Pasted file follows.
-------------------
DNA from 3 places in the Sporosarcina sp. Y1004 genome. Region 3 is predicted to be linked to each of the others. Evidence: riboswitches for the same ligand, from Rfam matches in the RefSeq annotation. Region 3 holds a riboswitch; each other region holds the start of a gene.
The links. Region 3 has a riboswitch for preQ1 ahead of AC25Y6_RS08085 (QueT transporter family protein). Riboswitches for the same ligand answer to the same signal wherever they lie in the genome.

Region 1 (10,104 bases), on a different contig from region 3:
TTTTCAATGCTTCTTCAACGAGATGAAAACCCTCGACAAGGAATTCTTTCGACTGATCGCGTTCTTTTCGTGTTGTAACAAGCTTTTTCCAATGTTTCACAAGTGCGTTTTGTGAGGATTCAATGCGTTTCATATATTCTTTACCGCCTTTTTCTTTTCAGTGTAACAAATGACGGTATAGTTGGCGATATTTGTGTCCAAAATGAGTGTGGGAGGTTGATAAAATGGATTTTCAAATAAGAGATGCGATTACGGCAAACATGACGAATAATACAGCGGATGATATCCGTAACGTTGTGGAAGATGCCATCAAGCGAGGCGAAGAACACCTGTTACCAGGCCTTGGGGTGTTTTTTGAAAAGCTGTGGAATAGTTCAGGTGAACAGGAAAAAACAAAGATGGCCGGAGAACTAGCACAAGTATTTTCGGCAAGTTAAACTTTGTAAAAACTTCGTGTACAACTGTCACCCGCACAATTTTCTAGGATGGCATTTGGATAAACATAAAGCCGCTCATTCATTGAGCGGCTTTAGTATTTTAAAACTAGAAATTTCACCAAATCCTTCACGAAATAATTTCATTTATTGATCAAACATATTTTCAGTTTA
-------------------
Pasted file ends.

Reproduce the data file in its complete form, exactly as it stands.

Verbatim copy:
DNA from 3 places in the Sporosarcina sp. Y1004 genome. Region 3 is predicted to be linked to each of the others. Evidence: riboswitches for the same ligand, from Rfam matches in the RefSeq annotation. Region 3 holds a riboswitch; each other region holds the start of a gene.
The links. Region 3 has a riboswitch for preQ1 ahead of AC25Y6_RS08085 (QueT transporter family protein). Riboswitches for the same ligand answer to the same signal wherever they lie in the genome.

Region 1 (10,104 bases), on a different contig from region 3:
TTTTCAATGCTTCTTCAACGAGATGAAAACCCTCGACAAGGAATTCTTTCGACTGATCGCGTTCTTTTCGTGTTGTAACAAGCTTTTTCCAATGTTTCACAAGTGCGTTTTGTGAGGATTCAATGCGTTTCATATATTCTTTACCGCCTTTTTCTTTTCAGTGTAACAAATGACGGTATAGTTGGCGATATTTGTGTCCAAAATGAGTGTGGGAGGTTGATAAAATGGATTTTCAAATAAGAGATGCGATTACGGCAAACATGACGAATAATACAGCGGATGATATCCGTAACGTTGTGGAAGATGCCATCAAGCGAGGCGAAGAACACCTGTTACCAGGCCTTGGGGTGTTTTTTGAAAAGCTGTGGAATAGTTCAGGTGAACAGGAAAAAACAAAGATGGCCGGAGAACTAGCACAAGTATTTTCGGCAAGTTAAACTTTGTAAAAACTTCGTGTACAACTGTCACCCGCACAATTTTCTAGGATGGCATTTGGATAAACATAAAGCCGCTCATTCATTGAGCGGCTTTAGTATTTTAAAACTAGAAATTTCACCAAATCCTTCACGAAATAATTTCATTTATTGATCAAACATATTTTCAGTTTA